On Friday 3 November 2023, the Volta Basin Authority (VBA) organised a workshop in Ouagadougou to launch the study “Drawing up an inventory of national flood management policies and strategies”.
Through this study, participants from Burkina Faso and Ghana will improve their knowledge of flood management strategies, policies and mechanisms.
The meeting will also provide an opportunity to identify, take stock of and compile statistics on flooding in the sub-basin. Water from the Bagré dam flows into Ghana. At times, floods are recorded on the Ghanaian side.
This causes conflicts with Ghana, which often accuses Burkina Faso of having opened or closed the sluice gates (a device used to stop or modify the flow of a fluid) of the dam too much.
That’s why this study comes at just the right time, because the players involved are going to remedy the situation by brainstorming and exchanging information. They are going to work in synergy, so as not to pass the blame on to each other, but to share ideas that will serve as recommendations for these two neighbouring countries, which have interests in common.
“The Volta basin has enormous potential, but is also facing huge challenges, including flooding. Floods cause a lot of damage in the Volta basin. As the Volta basin authority, it was only natural that we should get involved in flood management. This study will help to reassure the various stakeholders and to mitigate the effects of flooding to some extent,” explained ABV deputy executive director Dr Dibi Millogo.
The White Volta river flows through Burkina Faso and Ghana. The Black Volta is a river that flows through Burkina Faso, Côte d’Ivoire and Ghana. Hydro-climatic disaster expert Dr Rafatou Fofana recalled that VBA had organised a forum for the exchange of data between the Ghanaian and Burkina Faso sides. Despite this, differences persisted. She therefore welcomed the implementation of this study, which will enable all parties to face up to their responsibilities. “Everyone has come to present the statistics relating to flooding events in their area. This will make it possible to produce a summary that will shed light on the responsibility of those involved and of climate change. When you don’t keep track of all the events, and more specifically the changes in hydro-climatic parameters, you can accuse the other party of being responsible for the problem. But it’s a question of not knowing what’s going on scientifically. In the end, everyone will be able to inform their authorities”, she explained.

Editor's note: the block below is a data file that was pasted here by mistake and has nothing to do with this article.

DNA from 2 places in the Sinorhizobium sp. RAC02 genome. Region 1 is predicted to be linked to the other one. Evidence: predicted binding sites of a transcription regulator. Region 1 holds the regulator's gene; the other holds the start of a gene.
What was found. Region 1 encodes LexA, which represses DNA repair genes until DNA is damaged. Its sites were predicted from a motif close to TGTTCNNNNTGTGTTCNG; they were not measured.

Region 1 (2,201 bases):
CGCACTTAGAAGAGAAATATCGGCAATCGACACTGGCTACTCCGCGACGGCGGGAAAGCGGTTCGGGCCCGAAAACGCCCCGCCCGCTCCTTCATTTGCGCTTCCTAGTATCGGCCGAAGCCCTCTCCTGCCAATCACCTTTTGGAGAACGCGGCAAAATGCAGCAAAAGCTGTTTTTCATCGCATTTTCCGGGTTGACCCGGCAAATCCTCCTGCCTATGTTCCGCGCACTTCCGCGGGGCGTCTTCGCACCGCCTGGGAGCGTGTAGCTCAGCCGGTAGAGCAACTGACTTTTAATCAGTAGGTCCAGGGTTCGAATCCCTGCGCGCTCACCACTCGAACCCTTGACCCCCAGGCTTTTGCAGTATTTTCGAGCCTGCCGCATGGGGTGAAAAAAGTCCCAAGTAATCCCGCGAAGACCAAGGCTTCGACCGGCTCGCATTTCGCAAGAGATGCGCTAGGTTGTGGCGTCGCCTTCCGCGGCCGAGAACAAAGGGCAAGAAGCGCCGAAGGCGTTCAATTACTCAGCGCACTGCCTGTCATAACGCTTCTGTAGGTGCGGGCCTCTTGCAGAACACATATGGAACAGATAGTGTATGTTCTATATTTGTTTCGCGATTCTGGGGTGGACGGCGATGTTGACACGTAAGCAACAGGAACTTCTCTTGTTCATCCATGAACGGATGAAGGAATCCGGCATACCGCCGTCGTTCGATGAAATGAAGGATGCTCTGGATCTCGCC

For one of the representatives from Ghana, Dr Joachim Ayiiwe Abungba, it was a good idea to come and share experiences and learn from Burkina Faso’s innovations in this area. “We need to work together to reduce the risk of flooding, which is bad for people and has a negative impact on the economy of countries,” he said.
The ABV is responsible for transboundary water management. The organisation comprises six African countries, including Burkina Faso, Côte d’Ivoire, Benin, Mali, Ghana and Togo. The authority’s mission is to enable the populations that share the basin to work in synergy to manage natural resources in the face of the ever-growing challenge of climate change.
Following the launch of the study, Salifou Dene, a data and information expert at the VBA, said: “We are going to carry out fieldwork, which will consist of a documentary review and a number of activities to gather information on national flood management policies. Our study area is a delicate one, as there are sometimes differences in language between these two states”, he explained.
These activities are part of phase two of the GMES & Africa programme (Global Monitoring for Environment and Security). This initiative is funded by the European Union and the African Union. The aim is to provide reliable and timely services on environmental and security issues on a sustainable basis, to meet the needs of users and public authorities alike.
VBA is participating in this programme in the field of natural disasters with the consortium: Sustainable management of wetlands and floods to strengthen food security and ecosystem resilience in West Africa (GDZHIAO).